Take a look at some of Tuesday's midday movers:
General Motors fell after announcing a recall of another 2.42 million vehicles. That will double its second-quarter charge to about $400 million.
Home Depot moved higher despite weaker-than-expected first-quarter earnings. The company raised its full-year outlook and said it plans to buy back $3.75 million of its stock over the rest of the year.
Dick's Sporting Goods fell after reporting weaker-than-expected quarterly earnings. The company blamed weakness in its golf and hunting units. Outdoor sporting goods maker Cabela's and golf club maker Callaway Golf fell in sympathy.
Caterpillar slid on news its global retail machinery sales for the three months through April fell 13 percent from a year ago.
J.C. Penney slumped after Wells Fargo downgraded the retailer to underperform from market perform, citing valuation.
Red Robin Gourmet Burgers surged after reporting better-than-expected first-quarter results as restaurant comp sales rose more than 5 percent.
Smith & Wesson moved higher as Wedbush upgraded the gun maker to outperform and raised its price target to $20 from $13.
AstraZeneca rebounded from Monday's losses after a shareholder voiced disapproval over its rejection of Pfizer's latest takeover offer and urged it to resume talks. Fidelity, the company's 18th biggest shareholder, disagreed, saying Pfizer was not a suitable partner.
Aeroflex zoomed higher after British aerospace and defense supplier Cobham said it would buy the U.S. communications equipment maker in a deal valued at $1.46 billion.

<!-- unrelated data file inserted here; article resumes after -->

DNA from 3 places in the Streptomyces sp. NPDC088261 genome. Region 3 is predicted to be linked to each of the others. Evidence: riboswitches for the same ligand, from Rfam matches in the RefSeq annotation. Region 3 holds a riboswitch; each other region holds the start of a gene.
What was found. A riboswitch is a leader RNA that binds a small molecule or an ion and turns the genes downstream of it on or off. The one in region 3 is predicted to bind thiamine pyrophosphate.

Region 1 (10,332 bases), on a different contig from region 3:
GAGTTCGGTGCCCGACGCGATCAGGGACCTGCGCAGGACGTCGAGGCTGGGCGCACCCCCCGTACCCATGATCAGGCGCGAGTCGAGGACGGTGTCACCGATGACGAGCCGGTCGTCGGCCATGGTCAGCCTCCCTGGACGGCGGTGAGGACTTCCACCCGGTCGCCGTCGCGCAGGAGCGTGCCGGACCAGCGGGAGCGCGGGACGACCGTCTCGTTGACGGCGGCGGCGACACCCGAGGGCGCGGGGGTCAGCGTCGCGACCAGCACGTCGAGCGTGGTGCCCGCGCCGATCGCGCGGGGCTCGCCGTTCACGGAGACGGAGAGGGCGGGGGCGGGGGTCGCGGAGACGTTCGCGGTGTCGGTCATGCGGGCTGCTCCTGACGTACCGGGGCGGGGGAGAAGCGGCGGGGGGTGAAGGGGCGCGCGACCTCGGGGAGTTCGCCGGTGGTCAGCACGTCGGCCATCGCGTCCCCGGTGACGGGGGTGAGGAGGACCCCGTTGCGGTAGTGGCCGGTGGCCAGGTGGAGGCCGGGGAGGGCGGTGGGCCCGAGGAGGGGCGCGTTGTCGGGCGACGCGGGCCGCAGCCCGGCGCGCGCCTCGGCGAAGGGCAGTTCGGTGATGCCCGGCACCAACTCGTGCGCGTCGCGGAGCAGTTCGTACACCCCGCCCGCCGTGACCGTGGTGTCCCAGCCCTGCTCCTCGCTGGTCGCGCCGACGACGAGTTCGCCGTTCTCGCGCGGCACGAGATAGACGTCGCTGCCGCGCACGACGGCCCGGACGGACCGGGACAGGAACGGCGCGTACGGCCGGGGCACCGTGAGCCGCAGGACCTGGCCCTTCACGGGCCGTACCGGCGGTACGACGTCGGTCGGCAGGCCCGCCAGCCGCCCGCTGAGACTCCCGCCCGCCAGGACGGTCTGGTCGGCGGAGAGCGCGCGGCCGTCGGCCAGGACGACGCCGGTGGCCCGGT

Target declined on news it was replacing the head of its troubled Canadian operations.
Clovis Oncology climbed after the drug developer said the FDA had granted breakthrough therapy status to its experimental lung cancer drug.
Carnival rose after Morgan Stanley raised its rating of the stock to equal weight from underweight, citing the company's cost controls.
Vodafone fell after the company said its 2015 earnings would be adversely affected by investment in its network to increase speed and coverage.
Allergan gained ground. Canada's Valeant Pharmaceuticals said its upcoming sweetened offer would not be an all-cash bid. Valeant, which launched a $47 billion unsolicited bid on April 22, plans to announce its improved bid on May 28.
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—By CNBC's Rich Fisherman.
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